Re: How to emluate "properties" in Java?

Wojtek <>
Fri, 26 Feb 2010 08:10:32 -0800
Peter Duniho wrote :

Right now, in Java, "a.b = 5" is always going to set a field in the object
A to 5. If you had properties, the same syntax could also mean to call a
function with an argument of 5, which may or may not set a field to 5. It
could also just decide to sneer in your face for the heck of it.
Let's compare:
a.b = 5;

How does the second line of code in any way tell you what the method is
doing? If anything, a property carries with it a strongly implication that
the _object_ itself will be modified. A method named "setB()" could do

And if Java had properties, an implied function (um, method) would be
called which: "could also just decide to sneer in your face for the
heck of it."

The difference is that a.b=5 WILL set b to 5, whereas having properties
it may or may not. Exactly as a setB() could do.

I do not like implied actions (and I really do not like operator

By contract setB() will eventually set b to 5, though it may do some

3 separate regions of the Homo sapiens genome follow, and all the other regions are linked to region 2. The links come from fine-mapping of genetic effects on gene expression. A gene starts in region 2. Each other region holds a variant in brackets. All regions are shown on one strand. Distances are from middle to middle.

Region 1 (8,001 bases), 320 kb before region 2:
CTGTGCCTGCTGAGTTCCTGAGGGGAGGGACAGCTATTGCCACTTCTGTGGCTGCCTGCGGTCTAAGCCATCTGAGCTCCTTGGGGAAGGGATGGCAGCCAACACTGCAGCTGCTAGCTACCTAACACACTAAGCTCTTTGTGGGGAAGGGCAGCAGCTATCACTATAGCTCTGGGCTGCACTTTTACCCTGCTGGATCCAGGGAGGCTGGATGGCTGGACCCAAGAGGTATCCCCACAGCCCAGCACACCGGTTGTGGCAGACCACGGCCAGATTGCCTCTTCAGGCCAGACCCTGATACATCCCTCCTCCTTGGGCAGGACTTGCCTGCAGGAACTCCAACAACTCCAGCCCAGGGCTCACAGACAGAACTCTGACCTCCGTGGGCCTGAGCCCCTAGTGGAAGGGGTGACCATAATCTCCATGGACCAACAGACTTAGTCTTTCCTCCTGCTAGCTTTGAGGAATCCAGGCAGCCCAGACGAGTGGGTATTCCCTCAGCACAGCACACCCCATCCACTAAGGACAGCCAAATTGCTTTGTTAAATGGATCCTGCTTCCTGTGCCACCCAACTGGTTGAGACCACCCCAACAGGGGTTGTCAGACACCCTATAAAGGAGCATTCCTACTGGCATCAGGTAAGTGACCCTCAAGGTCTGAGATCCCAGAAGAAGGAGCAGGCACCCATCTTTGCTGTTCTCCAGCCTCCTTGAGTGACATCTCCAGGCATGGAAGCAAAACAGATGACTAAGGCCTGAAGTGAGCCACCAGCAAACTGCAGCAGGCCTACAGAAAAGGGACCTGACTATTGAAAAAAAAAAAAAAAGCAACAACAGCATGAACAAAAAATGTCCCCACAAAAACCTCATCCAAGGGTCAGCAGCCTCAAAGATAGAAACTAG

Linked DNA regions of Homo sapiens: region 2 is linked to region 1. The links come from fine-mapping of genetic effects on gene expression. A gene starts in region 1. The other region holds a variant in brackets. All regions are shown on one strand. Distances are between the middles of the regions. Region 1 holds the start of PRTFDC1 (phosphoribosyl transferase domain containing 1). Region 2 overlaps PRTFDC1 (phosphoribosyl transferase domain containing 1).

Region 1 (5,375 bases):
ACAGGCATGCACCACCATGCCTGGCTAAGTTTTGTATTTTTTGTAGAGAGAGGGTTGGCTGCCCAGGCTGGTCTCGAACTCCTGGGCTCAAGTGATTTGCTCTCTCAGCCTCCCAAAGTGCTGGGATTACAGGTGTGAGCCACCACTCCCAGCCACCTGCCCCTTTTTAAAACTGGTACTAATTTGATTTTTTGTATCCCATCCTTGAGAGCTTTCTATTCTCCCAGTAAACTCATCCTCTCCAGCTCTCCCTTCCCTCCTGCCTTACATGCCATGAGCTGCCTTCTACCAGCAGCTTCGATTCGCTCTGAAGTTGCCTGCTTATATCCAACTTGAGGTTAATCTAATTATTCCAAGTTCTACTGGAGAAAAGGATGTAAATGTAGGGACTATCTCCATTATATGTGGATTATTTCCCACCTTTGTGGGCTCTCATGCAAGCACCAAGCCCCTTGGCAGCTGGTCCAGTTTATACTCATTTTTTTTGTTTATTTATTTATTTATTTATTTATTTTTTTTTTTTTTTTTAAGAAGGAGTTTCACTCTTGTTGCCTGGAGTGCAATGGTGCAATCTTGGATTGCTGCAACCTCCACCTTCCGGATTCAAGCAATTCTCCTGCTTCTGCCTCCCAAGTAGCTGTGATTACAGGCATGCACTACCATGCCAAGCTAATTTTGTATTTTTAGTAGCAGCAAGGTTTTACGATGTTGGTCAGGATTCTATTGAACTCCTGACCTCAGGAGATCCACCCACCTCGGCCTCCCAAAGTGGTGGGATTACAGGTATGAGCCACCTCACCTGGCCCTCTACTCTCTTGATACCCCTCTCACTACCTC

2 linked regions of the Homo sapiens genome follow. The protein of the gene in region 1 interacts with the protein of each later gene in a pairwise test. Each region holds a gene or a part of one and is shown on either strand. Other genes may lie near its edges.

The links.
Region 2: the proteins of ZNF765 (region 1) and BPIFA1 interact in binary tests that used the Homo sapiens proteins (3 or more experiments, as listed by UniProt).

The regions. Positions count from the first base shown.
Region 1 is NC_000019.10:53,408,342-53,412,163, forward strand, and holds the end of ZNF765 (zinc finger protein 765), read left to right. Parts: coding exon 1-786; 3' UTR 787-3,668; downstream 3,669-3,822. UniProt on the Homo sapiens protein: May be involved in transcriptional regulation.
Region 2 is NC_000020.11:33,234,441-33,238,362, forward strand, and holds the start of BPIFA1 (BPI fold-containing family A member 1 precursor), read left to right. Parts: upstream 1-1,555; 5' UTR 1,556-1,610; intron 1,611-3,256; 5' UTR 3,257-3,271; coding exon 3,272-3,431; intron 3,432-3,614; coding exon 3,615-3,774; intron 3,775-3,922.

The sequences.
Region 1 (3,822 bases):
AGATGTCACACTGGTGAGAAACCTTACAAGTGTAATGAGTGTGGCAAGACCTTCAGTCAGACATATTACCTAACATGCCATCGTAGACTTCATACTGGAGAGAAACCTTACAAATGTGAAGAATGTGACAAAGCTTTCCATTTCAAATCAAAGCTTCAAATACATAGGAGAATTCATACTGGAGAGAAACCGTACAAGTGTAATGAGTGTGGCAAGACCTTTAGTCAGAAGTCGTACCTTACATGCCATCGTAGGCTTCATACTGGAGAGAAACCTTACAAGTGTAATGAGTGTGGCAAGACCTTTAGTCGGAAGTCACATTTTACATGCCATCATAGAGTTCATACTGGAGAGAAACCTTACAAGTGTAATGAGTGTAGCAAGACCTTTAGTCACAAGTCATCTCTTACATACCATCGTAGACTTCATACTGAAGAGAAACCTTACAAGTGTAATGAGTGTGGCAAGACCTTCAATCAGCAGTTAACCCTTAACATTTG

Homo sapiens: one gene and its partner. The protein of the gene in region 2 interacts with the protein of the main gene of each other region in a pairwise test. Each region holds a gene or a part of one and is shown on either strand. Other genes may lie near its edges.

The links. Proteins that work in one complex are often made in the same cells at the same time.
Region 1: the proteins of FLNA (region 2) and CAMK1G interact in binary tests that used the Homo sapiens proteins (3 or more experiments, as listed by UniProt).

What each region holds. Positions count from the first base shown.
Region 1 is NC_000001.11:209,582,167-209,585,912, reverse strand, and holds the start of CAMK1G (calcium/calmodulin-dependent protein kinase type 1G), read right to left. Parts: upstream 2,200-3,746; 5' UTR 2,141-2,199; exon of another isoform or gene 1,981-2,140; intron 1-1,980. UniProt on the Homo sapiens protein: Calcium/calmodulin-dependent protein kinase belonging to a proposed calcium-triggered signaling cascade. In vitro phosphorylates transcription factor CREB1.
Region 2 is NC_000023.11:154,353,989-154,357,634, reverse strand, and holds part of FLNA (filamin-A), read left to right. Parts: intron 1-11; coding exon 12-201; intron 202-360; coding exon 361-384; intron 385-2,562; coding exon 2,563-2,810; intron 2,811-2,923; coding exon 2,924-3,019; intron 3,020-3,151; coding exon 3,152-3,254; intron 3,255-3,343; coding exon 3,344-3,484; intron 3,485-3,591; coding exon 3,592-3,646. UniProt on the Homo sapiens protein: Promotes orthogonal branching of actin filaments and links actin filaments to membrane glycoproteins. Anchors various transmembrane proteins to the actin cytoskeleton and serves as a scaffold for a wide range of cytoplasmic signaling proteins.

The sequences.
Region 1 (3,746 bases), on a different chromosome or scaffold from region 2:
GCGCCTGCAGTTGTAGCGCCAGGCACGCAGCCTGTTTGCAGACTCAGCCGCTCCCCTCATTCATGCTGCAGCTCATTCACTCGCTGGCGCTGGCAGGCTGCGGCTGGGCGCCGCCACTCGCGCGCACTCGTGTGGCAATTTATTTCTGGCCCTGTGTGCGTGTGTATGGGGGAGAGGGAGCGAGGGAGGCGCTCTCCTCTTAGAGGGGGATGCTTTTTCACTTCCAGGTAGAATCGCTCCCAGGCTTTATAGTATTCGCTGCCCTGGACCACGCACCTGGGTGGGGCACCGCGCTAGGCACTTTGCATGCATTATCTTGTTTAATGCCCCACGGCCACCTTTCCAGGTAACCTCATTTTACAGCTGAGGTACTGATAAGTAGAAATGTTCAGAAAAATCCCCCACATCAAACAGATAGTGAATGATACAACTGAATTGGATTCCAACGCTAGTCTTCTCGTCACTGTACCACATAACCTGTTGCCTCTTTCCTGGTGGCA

other processing along the way. And that is just fine, as the class has
the right (and responsibility) to make sure that the 5 is a valid
value. It may also decide to add 5 to some other internal field which
is hidden from view.

Consider: a.setName("Wojtek");

A.setName(String theName)
  this.theName = theName;

The class is distributed, then users complain that the values sort
funny. Investigation shows that a sort value is never set by some end
programmers (silly people).

So now you can send out a strongly worded letter to all the programmers
using your class, OR:

A.setName(String theName)

  this.theName = theName;

The class ensures that if a name is set, and a sort value has not
already been set, that there will be a sort value. You send out an
update and the issue is fixed.

Using a.theName="Wojtek" would completely prevent you from issuing a
fix and you would need to rely on the goodness of the end programmer to
use your class "properly".

And if the sort is case insensitive:

A.setSort(String sortValue)
   this.sortValue = sortValue.toLower(sortValue);

No. I greatly prefer using get/set for ALL changes to class properties.

Wojtek :-)

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